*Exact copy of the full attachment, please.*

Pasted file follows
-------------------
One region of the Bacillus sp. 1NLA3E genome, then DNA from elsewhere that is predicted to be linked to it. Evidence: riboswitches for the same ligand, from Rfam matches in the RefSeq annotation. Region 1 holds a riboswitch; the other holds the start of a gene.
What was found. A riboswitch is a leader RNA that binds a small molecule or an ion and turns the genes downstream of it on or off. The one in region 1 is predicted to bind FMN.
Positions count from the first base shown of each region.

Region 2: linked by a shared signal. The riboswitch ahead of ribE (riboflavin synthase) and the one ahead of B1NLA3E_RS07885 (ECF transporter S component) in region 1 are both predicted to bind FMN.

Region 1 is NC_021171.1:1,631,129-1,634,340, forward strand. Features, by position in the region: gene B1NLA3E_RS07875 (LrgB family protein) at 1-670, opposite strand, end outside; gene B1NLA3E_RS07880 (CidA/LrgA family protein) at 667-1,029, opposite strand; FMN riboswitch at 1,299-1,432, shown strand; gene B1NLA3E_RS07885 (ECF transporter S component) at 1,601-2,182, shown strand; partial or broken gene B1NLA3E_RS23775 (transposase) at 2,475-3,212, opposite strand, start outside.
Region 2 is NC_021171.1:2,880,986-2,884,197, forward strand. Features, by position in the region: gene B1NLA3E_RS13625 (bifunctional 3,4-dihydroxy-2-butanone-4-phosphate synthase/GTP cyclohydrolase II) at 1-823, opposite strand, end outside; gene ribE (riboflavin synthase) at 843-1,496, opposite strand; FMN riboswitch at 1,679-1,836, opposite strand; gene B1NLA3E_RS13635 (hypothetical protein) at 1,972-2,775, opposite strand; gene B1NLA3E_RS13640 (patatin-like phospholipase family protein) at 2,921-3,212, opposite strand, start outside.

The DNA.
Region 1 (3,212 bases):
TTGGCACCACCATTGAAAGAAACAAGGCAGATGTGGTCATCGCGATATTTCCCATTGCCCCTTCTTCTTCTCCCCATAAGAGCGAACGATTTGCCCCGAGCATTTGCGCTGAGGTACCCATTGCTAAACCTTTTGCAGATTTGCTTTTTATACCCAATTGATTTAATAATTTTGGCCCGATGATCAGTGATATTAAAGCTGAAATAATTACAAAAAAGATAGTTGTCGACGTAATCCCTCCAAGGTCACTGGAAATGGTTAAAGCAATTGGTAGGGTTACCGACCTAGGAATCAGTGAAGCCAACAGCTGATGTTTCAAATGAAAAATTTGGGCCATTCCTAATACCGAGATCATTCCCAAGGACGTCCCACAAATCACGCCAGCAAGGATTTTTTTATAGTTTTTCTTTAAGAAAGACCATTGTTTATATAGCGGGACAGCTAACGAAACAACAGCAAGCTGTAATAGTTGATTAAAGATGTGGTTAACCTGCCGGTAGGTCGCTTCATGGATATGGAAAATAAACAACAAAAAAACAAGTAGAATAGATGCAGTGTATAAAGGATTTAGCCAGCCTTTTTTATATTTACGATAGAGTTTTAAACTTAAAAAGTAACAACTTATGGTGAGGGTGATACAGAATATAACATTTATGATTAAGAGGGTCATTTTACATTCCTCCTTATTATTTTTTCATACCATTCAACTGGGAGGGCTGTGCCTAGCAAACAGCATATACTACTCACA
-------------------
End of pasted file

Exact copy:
One region of the Bacillus sp. 1NLA3E genome, then DNA from elsewhere that is predicted to be linked to it. Evidence: riboswitches for the same ligand, from Rfam matches in the RefSeq annotation. Region 1 holds a riboswitch; the other holds the start of a gene.
What was found. A riboswitch is a leader RNA that binds a small molecule or an ion and turns the genes downstream of it on or off. The one in region 1 is predicted to bind FMN.
Positions count from the first base shown of each region.

Region 2: linked by a shared signal. The riboswitch ahead of ribE (riboflavin synthase) and the one ahead of B1NLA3E_RS07885 (ECF transporter S component) in region 1 are both predicted to bind FMN.

Region 1 is NC_021171.1:1,631,129-1,634,340, forward strand. Features, by position in the region: gene B1NLA3E_RS07875 (LrgB family protein) at 1-670, opposite strand, end outside; gene B1NLA3E_RS07880 (CidA/LrgA family protein) at 667-1,029, opposite strand; FMN riboswitch at 1,299-1,432, shown strand; gene B1NLA3E_RS07885 (ECF transporter S component) at 1,601-2,182, shown strand; partial or broken gene B1NLA3E_RS23775 (transposase) at 2,475-3,212, opposite strand, start outside.
Region 2 is NC_021171.1:2,880,986-2,884,197, forward strand. Features, by position in the region: gene B1NLA3E_RS13625 (bifunctional 3,4-dihydroxy-2-butanone-4-phosphate synthase/GTP cyclohydrolase II) at 1-823, opposite strand, end outside; gene ribE (riboflavin synthase) at 843-1,496, opposite strand; FMN riboswitch at 1,679-1,836, opposite strand; gene B1NLA3E_RS13635 (hypothetical protein) at 1,972-2,775, opposite strand; gene B1NLA3E_RS13640 (patatin-like phospholipase family protein) at 2,921-3,212, opposite strand, start outside.

The DNA.
Region 1 (3,212 bases):
TTGGCACCACCATTGAAAGAAACAAGGCAGATGTGGTCATCGCGATATTTCCCATTGCCCCTTCTTCTTCTCCCCATAAGAGCGAACGATTTGCCCCGAGCATTTGCGCTGAGGTACCCATTGCTAAACCTTTTGCAGATTTGCTTTTTATACCCAATTGATTTAATAATTTTGGCCCGATGATCAGTGATATTAAAGCTGAAATAATTACAAAAAAGATAGTTGTCGACGTAATCCCTCCAAGGTCACTGGAAATGGTTAAAGCAATTGGTAGGGTTACCGACCTAGGAATCAGTGAAGCCAACAGCTGATGTTTCAAATGAAAAATTTGGGCCATTCCTAATACCGAGATCATTCCCAAGGACGTCCCACAAATCACGCCAGCAAGGATTTTTTTATAGTTTTTCTTTAAGAAAGACCATTGTTTATATAGCGGGACAGCTAACGAAACAACAGCAAGCTGTAATAGTTGATTAAAGATGTGGTTAACCTGCCGGTAGGTCGCTTCATGGATATGGAAAATAAACAACAAAAAAACAAGTAGAATAGATGCAGTGTATAAAGGATTTAGCCAGCCTTTTTTATATTTACGATAGAGTTTTAAACTTAAAAAGTAACAACTTATGGTGAGGGTGATACAGAATATAACATTTATGATTAAGAGGGTCATTTTACATTCCTCCTTATTATTTTTTCATACCATTCAACTGGGAGGGCTGTGCCTAGCAAACAGCATATACTACTCACA